. An oil cyst is present in both of the reconstructions. This type of cyst is categorized by its spherical shape and hollow center. A large portion of the cyst is composed of calcium, which contributes significantly to the attenuation image. The structure of the cyst along with attenuation contributes to the SAS-CT contrast seen in the left hand image. As was the case with the calcification phantom, both contrast mechanisms allow for easy visualization of the object, though again the attenuation image has signal contribution from the background material which is not present in the SAS-CT image. This reconstruction shows the potential for SAS-CT imaging in breast imaging and the ability of the SAS-CT contrast mechanism to isolate signal presence from small-angle scatters like calcifications.

5. Discussion and conclusions

Using the derived imaging equation, SAS-CT images were reconstructed for comparison with corresponding phase contrast and absorption contrast CT images. The SAS-CT reconstructions provided unique and complementary information, enhancing the overall evaluation of the image object. Objects which contain small-angle scattering components do not necessarily provide enough attenuation contrast for easy detection in absorption-based imaging. SAS-CT imaging may be able to resolve small-scale, low-attenuation scattering structures in an otherwise low-contrast, relatively-uniform material. The potential for this was shown with both physical phantom and breast tissue results, where the SAS-CT contrast mechanism removed signal contributions from a relatively homogeneous background.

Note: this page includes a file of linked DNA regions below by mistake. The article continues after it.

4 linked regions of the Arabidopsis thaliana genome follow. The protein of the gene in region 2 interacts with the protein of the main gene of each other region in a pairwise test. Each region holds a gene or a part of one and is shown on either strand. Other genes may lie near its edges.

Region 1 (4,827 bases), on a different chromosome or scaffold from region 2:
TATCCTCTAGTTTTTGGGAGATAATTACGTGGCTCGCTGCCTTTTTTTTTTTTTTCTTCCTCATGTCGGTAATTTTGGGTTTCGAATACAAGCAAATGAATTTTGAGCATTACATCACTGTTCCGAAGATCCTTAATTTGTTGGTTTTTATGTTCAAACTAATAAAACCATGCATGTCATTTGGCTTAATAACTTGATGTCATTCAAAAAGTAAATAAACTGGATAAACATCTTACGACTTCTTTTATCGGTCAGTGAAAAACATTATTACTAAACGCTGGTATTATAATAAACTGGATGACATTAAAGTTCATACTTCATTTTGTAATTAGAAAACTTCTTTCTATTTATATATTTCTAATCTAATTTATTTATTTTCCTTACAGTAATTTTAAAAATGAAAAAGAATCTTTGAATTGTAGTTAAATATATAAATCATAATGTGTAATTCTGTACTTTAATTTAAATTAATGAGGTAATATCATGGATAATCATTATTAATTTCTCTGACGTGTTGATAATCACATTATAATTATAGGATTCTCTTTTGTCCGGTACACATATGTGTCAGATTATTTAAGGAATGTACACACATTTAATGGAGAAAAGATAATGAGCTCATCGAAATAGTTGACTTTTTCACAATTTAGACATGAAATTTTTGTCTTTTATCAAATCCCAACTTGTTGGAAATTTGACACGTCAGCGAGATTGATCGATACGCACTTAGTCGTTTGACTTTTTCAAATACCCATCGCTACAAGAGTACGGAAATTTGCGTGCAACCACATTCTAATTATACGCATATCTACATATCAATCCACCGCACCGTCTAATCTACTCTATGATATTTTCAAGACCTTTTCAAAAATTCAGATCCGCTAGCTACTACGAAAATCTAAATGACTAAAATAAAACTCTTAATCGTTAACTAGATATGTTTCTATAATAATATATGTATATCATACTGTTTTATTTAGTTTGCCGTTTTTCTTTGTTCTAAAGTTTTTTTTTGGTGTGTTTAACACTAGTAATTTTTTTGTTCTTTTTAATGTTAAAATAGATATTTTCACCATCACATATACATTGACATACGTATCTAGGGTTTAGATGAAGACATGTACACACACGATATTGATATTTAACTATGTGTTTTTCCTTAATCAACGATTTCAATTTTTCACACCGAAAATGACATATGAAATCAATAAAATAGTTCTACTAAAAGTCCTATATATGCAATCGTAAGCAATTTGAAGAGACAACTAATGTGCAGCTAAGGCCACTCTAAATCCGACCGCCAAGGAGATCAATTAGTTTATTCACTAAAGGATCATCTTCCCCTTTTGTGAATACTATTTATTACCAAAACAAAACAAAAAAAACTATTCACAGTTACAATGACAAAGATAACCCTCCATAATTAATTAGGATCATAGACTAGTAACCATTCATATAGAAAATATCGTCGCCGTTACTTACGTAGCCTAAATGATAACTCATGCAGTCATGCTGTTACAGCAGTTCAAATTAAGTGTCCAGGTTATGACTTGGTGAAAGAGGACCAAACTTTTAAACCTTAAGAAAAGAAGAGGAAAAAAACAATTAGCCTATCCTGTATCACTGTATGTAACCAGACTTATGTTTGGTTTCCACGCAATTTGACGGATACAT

The technique used in this study allows for the simultaneous acquisition of SAS-CT, differential phase, and absorption contrast CT images, due to the fact that reconstructions of each type can be completed from a single data set. This would be critical in future clinical applications, where repeated scans for better disease detection would not be feasible.

Further work is planned to quantify the SAS-CT contrast mechanism in order to determine the physical aspects of the image object and to further investigate the potential for SAS-CT reconstructions in medical and industrial applications.

References and links

1.

A. Momose, S. Kawamoto, I. Koyama, Y. Hamaishi, H. Takai, and Y. Suzuki, “Demonstration of X-ray Talbot interferometry,” Jpn. J. Appl. Phys. 42(Part 2, No. 7B), 866–868 (2003). [CrossRef]

2.

A. Momose, W. Yashiro, Y. Takeda, Y. Suzuki, and T. Hattori, “Phase tomography by X-ray Talbot interferometry for biological imaging,” Jpn. J. Appl. Phys. 45(No. 6A), 5254–5262 (2006). [CrossRef]